A marriage separation agreement is an agreement signed by both spouses who wish to separate and live apart from each other, dealing with issues regarding child support, custody, visitation schedules, spousal support, division of property, debt, bills payment, pension, and retirement, to name a few.
A marriage separation agreement does not need court intervention. This makes it easier and less costly to facilitate, for as long as both spouses sign the agreement. It does not dissolve the marriage bond, and for this reason, both spouses cannot remarry.
A marriage separation agreement must be executed with the same formalities as a deed and notarized with an acknowledgement. Although not necessary, it may be filed with the clerk of the county where at least one spouse resides. The filing with the county clerk makes the agreement easier to enforce with the court in case the terms of the agreement are not being observed. It also prevents the parties from making unauthorized changes and avoid the issues of loss or destruction of the marriage separation agreement.
Marriage separation agreements are usually resorted to by couples who wish to live apart, but are open to reconciliation and uncertain about moving forward with the divorce. With a marriage separation agreement, the spouses are still considered married. Therefore, the spouses can still file their tax returns jointly and avail of the deductions and other benefits of a married couple. A spouse, in certain instances, can still remain covered under the other spouse’s health insurance policy with the other spouse’s employer, saving money. Sometimes, the spouses agree to remain married even if living apart in order for one spouse to be eligible to receive the other spouse’s social security, military, and/or veteran’s benefits.
The marriage separation agreement can also state that any future property or debt acquired by either spouse after the separation agreement’s execution shall be considered the separate property or debt of such spouse.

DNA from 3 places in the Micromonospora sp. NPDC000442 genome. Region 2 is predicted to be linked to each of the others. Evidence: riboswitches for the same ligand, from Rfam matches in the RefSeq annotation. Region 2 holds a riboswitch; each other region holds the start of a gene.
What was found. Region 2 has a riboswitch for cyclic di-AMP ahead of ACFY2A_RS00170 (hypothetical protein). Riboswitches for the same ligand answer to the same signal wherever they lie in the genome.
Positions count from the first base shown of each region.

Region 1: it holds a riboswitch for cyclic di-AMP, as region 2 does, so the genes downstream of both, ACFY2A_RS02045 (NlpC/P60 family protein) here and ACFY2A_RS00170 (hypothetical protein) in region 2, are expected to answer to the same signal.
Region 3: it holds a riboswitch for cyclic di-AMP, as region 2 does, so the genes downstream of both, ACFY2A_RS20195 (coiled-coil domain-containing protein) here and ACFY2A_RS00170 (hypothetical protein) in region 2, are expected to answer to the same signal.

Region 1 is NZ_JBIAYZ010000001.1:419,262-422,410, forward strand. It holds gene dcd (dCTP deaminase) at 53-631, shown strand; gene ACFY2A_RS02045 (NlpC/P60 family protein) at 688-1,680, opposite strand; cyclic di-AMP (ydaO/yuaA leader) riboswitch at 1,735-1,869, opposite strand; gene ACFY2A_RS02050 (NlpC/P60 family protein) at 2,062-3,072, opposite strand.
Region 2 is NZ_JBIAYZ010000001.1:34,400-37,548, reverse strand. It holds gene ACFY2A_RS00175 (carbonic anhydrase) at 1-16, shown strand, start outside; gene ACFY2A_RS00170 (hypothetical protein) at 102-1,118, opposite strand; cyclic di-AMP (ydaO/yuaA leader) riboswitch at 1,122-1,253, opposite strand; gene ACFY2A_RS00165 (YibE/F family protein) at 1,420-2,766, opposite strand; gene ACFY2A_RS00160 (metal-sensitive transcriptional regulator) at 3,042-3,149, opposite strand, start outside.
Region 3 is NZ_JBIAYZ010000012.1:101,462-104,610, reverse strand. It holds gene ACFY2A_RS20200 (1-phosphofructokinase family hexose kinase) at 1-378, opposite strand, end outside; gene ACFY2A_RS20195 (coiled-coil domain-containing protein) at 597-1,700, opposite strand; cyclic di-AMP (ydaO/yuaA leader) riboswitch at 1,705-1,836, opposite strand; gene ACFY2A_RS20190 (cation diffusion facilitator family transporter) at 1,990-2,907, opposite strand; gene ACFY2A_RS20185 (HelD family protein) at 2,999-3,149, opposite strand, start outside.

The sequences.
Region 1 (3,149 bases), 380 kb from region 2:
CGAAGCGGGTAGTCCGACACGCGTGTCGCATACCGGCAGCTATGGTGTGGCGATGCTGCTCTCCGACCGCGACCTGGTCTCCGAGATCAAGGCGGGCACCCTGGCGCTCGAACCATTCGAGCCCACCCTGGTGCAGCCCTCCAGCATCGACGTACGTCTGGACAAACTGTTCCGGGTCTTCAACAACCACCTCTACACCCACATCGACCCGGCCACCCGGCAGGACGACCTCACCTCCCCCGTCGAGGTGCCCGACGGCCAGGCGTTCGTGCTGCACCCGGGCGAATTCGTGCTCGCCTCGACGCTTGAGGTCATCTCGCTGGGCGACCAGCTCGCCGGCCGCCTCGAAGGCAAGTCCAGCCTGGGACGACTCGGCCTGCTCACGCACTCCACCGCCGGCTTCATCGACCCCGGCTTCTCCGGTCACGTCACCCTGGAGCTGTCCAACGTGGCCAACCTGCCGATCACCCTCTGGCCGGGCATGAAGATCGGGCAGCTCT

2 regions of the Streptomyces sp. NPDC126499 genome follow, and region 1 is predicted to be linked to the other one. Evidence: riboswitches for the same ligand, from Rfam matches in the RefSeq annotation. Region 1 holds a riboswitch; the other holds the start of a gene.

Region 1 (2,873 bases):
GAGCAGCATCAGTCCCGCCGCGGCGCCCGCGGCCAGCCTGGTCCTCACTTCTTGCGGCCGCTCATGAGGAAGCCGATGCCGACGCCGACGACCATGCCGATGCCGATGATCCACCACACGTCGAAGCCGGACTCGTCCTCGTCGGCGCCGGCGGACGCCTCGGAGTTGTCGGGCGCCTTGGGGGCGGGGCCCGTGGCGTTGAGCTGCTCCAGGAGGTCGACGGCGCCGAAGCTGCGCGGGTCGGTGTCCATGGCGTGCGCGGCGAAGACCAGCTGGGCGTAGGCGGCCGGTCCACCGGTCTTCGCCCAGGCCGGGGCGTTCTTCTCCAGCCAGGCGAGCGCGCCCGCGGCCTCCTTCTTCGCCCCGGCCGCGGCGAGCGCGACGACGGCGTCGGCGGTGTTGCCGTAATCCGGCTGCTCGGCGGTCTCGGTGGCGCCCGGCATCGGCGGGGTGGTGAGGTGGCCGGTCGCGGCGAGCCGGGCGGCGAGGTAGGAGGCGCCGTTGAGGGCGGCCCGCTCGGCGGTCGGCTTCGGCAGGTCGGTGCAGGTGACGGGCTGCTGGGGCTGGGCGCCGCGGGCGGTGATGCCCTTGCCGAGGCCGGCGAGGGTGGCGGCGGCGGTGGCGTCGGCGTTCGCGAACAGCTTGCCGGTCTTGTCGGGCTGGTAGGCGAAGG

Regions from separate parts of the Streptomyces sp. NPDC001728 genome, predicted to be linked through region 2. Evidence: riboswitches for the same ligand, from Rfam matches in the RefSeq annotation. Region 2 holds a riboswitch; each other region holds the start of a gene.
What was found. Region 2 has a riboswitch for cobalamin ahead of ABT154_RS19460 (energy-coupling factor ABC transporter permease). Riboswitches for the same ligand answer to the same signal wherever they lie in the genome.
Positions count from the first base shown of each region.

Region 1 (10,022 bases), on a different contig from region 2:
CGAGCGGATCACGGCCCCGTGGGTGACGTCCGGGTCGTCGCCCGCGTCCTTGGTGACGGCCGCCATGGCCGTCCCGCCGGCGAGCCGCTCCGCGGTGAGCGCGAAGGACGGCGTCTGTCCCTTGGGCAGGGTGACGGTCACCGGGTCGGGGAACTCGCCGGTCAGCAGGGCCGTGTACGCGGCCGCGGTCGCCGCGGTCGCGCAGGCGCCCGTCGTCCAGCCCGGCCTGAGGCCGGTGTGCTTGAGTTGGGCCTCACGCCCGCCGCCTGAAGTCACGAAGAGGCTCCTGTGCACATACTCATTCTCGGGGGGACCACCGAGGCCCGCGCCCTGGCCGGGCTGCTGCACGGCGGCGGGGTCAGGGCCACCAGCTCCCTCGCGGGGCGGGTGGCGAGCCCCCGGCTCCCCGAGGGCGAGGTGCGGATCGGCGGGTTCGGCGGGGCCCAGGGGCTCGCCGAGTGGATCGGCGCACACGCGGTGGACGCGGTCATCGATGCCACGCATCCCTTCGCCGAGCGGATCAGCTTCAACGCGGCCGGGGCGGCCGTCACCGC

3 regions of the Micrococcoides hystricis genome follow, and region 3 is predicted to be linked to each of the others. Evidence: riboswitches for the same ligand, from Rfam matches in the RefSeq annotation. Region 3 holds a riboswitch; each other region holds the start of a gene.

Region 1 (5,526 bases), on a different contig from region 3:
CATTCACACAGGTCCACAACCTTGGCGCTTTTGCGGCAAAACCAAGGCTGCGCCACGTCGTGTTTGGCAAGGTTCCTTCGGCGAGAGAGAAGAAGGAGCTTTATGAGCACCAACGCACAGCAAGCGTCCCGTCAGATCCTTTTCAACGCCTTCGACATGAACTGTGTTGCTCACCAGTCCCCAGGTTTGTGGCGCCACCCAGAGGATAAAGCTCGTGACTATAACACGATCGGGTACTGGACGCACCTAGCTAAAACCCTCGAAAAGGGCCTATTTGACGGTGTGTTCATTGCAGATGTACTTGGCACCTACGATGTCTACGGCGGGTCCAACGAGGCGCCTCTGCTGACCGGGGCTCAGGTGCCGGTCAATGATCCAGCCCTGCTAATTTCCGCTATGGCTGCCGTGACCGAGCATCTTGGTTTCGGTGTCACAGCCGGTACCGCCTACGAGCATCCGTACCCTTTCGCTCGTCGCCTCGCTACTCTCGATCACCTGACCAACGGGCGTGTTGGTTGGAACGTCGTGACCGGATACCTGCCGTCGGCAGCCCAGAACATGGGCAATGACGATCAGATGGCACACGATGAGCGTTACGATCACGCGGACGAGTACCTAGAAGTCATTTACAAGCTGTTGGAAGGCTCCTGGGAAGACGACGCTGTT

Although a marriage separation agreement, when executed correctly, is considered valid, it may be challenged, contested or set aside through the court on the following grounds: (a) spouses did not have separate attorneys; (b) fraud; (c) coercion or duress; and, (d) unfair or inequitable provisions.
If the spouses did not have separate attorneys when negotiating the marriage separation agreement, the court may view the agreement as suspect and unfair since both spouses’ positions are normally adversarial and conflicting by its nature. There is fraud when a spouse does not fully disclose his financial assets, giving rise to a ground to invalidate the marriage separation agreement. When a spouse is pressured to sign or not given enough time to review it, the court may not enforce it. The court may also declare the agreement to be inequitable and unconscionable when it appears to favor and benefit only one party to the detriment of the other.
Generally, the reconciliation of the spouses results to the invalidation of the agreement. However, a lawyer can insert a reconciliation provision in the agreement, superseding common law, and stating that a reconciliation of the spouses does not void the agreement, and only a separate agreement signed by the spouses, and not physical reconciliation, can invalidate such agreement.
The spouses can convert the marriage separation agreement into a divorce (Domestic Relations Law § 170(6)) after 12 months from execution. Divorce absolutely dissolves the marriage bond, and the spouses will no longer be considered married and can finally remarry others.
If the spouses, however, do not want to wait for 12 months, New York Domestic Relations Law § 170(7) already recognizes the no-fault divorce, where divorce can be granted based on a sworn statement of at least one spouse that the marriage has been irretrievably broken for at least 6 months.
Generally, a no-fault divorce is cheaper than enforcing a marriage separation agreement, because a no-fault divorce does not require trial. Enforcing a marriage separation agreement requires a trial, showing proof of breach the agreement.
The negotiation of a marriage separation agreement is adversarial in nature, even if both spouses have a good relationship and agree on a lot of marital matters. It is adversarial in nature because both spouses have naturally conflicting interests in terms of custody, visitation, property, and financial matters. For this reason, there is no one-template-fits-all agreement. A detailed agreement drafted by the separate lawyers of both spouses is advisable and recommended.
If you are considering a marriage separation or divorce, we at the Law Offices of Albert Goodwin, are here for you. We have offices in New York City, Brooklyn, NY and Queens, NY. You can call us at 212-233-1233 or send us an email at [email protected].